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TvComic-Sooty-03

"Sooty", TV Comic, 1956

Norman Anthony "Tony" Hart was born in Maidstone, Kent, on 15 October 1925, son of Norman C. Hart, a local government official and amateur painter and cartoonist, and his wife Evelyn E, née Dyke, an amateur opera singer. He was educated at All Saints Resident Choir School in Westminster and Clayesmore School in Dorset.

He left school at 17 and applied to join the RAF, but an eye defect disqualified him from flying duty and instead followed in his father's footsteps and joined the British Indian Army, serving as a junior officer in the 1st Gurkha Rifles for four years. When off-duty he would study at an art school in Madras. When India became independent in 1947 it was announced that low-ranked British officers would be replaced by Indian officers. Hart left the army and returned to England in 1947.

He studied at Maidstone College of Art, graduating in 1950. He then moved to London and became a commercial artist. After meeting a television producer at a party and impressing him with his ability to draw quickly on the spot, he was offered a job at the BBC, working on the Eamonn Andrews show, and later as resident artist on children's programmes Saturday Special and Playbox. He designed the logo for Blue Peter, and told and illustrated stories about a little white elephant called Packi for the same programme. He also illustrated Packi stories for 'TV Comic, and drew other strips for the title including Sooty, Runaway Band and Billy Bean. Packi also appeared in TV Land in 1960. He married Jean Skingle in 1953, with whom he had one daughter.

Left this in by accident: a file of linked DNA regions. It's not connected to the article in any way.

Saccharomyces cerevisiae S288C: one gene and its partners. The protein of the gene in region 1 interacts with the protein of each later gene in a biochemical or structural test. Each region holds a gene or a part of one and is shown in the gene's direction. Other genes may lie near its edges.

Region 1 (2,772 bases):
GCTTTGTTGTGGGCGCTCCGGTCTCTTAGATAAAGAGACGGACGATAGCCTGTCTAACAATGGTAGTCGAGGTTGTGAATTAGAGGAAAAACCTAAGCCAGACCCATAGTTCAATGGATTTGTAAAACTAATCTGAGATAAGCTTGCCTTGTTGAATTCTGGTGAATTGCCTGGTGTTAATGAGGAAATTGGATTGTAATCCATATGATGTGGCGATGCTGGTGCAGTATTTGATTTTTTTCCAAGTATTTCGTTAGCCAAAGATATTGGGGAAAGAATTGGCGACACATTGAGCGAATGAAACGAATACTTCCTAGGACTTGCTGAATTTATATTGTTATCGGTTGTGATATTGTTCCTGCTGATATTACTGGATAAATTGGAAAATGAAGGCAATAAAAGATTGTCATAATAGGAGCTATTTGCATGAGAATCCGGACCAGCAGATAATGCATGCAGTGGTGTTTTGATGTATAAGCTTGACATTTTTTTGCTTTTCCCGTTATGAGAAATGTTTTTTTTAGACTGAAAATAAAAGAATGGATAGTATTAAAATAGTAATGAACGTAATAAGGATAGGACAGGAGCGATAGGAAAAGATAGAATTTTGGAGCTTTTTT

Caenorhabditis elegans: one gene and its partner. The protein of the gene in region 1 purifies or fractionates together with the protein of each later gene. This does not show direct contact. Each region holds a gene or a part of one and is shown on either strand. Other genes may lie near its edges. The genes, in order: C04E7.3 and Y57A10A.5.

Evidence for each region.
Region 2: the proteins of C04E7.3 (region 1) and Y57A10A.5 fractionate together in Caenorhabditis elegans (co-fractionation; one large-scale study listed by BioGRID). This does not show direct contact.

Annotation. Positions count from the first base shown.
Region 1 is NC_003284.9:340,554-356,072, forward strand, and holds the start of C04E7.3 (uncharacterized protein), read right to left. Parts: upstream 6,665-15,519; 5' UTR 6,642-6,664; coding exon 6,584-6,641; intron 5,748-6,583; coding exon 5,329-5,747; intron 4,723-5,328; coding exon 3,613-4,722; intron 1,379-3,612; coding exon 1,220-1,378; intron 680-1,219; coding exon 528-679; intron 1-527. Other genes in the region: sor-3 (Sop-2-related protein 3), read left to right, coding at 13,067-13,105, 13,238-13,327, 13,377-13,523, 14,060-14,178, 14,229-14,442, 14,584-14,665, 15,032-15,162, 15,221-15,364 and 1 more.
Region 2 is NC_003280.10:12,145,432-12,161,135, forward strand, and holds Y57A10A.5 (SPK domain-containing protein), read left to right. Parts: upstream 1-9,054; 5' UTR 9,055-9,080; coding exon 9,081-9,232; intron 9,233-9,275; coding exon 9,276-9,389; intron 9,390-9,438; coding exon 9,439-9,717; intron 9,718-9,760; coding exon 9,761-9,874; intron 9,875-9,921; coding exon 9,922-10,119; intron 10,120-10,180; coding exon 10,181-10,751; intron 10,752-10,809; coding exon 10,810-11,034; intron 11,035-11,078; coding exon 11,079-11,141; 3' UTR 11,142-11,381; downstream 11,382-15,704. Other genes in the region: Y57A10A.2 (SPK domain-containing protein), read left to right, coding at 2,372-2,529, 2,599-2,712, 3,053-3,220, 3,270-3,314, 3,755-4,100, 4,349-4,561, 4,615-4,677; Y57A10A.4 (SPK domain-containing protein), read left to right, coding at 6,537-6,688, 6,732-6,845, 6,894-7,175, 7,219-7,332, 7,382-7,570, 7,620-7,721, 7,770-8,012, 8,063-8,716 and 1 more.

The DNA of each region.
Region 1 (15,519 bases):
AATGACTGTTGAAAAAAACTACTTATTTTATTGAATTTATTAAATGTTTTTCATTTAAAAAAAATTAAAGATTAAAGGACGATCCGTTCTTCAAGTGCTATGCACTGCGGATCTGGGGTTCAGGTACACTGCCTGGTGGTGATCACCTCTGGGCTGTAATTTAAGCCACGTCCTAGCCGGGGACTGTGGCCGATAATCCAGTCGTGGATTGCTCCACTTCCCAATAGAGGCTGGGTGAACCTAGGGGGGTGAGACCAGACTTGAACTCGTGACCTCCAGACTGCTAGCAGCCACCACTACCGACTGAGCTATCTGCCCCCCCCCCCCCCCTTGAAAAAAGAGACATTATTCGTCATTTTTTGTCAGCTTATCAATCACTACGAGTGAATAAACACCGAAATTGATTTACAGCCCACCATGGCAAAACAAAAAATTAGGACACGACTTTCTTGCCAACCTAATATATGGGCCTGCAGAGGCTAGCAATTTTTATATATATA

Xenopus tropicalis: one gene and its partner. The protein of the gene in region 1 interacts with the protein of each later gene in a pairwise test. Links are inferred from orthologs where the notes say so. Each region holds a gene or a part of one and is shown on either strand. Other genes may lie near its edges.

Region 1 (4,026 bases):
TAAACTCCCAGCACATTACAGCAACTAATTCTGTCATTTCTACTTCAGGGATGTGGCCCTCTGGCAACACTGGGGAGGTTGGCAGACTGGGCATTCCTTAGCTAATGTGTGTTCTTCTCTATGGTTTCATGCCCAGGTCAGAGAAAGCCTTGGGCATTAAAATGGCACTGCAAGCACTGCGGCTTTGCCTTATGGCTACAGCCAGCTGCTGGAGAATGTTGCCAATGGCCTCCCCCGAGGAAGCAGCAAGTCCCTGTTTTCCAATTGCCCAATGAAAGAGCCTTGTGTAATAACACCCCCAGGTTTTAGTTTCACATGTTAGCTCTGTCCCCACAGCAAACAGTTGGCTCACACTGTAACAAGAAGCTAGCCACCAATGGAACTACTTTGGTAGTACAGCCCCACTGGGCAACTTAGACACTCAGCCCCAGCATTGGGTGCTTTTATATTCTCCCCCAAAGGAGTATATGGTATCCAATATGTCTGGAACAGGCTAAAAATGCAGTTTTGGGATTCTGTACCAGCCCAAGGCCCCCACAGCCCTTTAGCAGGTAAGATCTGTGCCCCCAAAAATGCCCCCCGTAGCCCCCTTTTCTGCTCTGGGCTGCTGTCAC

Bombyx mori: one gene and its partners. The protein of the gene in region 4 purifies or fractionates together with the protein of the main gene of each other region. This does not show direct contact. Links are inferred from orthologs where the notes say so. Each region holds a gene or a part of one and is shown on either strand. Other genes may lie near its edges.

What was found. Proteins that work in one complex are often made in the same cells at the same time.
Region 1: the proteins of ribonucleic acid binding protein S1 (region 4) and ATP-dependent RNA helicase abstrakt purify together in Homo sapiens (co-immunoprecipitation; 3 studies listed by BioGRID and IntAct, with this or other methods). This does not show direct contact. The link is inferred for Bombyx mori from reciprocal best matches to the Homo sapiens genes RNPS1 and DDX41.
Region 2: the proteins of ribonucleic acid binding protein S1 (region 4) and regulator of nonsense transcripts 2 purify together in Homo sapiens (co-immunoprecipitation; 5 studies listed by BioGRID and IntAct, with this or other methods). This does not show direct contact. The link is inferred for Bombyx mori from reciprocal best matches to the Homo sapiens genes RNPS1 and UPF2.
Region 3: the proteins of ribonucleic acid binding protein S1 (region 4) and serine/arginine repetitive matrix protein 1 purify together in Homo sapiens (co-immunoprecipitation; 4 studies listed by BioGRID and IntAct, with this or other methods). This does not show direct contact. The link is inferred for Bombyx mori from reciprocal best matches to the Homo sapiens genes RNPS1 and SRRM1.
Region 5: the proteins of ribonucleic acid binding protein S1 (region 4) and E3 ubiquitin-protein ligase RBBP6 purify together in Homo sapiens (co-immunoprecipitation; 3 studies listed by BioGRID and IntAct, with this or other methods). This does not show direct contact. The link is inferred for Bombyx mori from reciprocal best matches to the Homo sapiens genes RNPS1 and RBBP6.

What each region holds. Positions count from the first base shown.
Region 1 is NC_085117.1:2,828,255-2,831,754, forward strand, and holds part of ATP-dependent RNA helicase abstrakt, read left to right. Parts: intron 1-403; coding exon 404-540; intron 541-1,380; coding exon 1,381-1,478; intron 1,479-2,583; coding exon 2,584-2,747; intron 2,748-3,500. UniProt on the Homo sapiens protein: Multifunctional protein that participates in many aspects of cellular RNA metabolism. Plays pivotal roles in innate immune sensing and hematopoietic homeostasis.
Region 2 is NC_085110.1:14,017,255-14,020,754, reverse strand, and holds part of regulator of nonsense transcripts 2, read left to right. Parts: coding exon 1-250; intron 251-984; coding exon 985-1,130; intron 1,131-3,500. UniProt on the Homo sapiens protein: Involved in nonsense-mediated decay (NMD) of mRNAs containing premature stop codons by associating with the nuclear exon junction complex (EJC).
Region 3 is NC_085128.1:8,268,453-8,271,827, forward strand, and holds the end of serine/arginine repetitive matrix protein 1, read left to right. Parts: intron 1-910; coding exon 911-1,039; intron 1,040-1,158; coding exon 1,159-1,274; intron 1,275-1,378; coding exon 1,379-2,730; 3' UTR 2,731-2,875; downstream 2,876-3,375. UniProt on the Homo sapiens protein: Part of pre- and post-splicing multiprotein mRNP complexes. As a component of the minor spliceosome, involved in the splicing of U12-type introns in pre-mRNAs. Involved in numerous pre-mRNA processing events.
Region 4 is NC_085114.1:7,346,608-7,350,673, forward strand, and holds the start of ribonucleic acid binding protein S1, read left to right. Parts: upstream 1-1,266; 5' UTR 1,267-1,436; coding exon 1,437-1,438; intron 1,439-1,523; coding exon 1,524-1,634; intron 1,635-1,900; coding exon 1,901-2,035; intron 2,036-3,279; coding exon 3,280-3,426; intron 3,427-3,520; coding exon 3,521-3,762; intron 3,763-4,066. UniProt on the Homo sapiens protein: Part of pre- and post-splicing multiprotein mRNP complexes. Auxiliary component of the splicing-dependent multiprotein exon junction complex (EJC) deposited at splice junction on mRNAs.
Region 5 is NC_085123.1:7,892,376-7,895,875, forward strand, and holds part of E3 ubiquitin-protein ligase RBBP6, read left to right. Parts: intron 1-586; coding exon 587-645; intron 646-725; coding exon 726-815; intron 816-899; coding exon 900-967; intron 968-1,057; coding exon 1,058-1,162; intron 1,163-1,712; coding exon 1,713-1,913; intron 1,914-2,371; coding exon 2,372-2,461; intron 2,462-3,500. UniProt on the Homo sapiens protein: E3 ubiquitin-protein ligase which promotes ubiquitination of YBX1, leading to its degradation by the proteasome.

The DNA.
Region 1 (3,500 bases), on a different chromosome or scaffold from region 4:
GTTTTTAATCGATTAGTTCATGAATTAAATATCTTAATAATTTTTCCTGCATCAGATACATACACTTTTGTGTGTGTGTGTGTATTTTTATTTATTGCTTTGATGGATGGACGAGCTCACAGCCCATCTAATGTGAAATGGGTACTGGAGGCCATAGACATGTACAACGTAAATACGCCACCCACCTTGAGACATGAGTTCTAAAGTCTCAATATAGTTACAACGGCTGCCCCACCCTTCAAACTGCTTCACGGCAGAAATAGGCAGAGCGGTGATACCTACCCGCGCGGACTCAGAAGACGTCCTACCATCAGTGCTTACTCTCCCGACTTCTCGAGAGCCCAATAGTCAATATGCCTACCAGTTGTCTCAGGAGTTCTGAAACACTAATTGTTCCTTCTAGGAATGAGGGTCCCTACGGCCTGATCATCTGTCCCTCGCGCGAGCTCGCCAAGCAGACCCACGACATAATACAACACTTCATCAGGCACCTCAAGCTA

Other TV shows he appeared on include Ask Your Dad, Disney Wonderland, Stories in Pictures and Tich and Quackers. He was a mainstay of Vision On (1964-76), a show for deaf children, after which he presented the art shows Take Hart (1976-85), Hart Beat (1985-93), Artbox Bunch (1995-96) and Smart Hart (1999-2000), in which he would demonstrate (often unorthodox) art techniques and present a gallery of drawings and paintings sent in by young viewers. He retired from TV in 2001. He won two BAFTAS in 1984 and 1998, the second a lifetime achievement award.

He suffered two strokes in 2003, which left him unable to draw or paint. He died at his home in Shamley Green, Surrey, on 18 January 2009.

ReferencesEdit

  • Alan Clark, Dictionary of British Comic Artists, Writers and Editors, The British Library, 1998, p. 73
  • Steve Holland, Tony Hart (1925-2009), Bear Alley, 18 January 2009
  • Obituary: Tony Hart, Daily Telegraph, 18 January 2009

Online referenceEdit

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